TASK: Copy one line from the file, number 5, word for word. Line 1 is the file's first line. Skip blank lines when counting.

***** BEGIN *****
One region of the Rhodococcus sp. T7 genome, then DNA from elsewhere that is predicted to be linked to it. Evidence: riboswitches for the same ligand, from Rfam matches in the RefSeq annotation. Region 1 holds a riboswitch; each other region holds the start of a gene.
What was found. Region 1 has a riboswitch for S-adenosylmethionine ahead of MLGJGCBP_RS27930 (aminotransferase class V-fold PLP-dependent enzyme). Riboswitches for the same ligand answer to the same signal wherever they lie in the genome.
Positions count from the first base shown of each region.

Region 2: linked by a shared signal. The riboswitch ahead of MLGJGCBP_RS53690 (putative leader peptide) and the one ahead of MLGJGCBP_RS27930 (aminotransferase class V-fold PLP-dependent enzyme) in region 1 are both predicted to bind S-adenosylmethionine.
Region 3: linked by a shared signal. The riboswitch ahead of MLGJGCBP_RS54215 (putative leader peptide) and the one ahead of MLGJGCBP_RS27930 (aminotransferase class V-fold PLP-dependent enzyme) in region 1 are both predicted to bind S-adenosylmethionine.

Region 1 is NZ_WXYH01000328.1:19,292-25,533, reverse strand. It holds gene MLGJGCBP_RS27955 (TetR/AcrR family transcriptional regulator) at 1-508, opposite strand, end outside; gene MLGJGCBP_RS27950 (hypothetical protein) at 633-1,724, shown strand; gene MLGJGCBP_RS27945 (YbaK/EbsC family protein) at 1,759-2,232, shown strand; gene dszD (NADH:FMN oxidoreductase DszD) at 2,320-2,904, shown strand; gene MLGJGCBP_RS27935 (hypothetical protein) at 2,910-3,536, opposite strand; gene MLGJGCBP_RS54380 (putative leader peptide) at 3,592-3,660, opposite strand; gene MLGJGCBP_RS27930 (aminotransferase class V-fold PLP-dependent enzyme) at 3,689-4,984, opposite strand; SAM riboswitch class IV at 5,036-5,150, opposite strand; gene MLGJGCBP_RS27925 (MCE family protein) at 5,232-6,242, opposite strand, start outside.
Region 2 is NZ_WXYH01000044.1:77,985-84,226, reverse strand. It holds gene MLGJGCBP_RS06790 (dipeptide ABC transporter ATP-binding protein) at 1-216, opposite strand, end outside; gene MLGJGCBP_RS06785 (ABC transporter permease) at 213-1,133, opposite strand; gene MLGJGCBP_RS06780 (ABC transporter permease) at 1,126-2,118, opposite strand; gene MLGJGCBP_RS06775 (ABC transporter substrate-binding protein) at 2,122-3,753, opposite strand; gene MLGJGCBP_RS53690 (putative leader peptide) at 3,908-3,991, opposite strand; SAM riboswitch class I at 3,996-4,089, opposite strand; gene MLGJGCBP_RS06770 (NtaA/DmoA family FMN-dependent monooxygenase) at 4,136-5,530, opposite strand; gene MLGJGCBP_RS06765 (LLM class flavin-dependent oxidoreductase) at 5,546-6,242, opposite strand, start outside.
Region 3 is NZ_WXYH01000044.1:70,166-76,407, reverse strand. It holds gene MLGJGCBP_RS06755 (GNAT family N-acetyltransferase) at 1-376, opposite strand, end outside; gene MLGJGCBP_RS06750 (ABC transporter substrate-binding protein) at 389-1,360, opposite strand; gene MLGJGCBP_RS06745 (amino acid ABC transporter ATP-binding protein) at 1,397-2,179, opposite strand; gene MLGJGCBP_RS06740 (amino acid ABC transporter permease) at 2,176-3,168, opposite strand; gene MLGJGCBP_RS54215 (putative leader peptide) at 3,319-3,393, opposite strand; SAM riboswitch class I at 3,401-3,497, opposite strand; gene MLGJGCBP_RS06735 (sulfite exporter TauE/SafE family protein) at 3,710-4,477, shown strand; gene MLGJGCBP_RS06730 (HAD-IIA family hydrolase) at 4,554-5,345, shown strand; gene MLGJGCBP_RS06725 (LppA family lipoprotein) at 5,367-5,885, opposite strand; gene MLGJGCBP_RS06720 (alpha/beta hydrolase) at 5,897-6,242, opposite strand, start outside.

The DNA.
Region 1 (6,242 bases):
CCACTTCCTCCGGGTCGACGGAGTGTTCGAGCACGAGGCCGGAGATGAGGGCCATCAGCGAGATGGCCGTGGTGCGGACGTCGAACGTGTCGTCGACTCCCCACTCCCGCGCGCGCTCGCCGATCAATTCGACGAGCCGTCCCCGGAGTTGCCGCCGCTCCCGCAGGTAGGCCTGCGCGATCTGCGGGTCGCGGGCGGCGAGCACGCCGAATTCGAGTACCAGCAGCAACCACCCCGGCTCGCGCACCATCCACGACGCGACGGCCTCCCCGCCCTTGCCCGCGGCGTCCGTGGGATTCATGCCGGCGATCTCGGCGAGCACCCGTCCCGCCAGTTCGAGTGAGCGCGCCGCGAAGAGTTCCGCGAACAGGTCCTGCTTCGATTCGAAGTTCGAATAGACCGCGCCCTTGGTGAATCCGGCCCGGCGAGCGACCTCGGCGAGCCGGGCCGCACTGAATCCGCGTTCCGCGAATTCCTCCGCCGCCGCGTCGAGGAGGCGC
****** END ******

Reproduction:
Region 3: linked by a shared signal. The riboswitch ahead of MLGJGCBP_RS54215 (putative leader peptide) and the one ahead of MLGJGCBP_RS27930 (aminotransferase class V-fold PLP-dependent enzyme) in region 1 are both predicted to bind S-adenosylmethionine.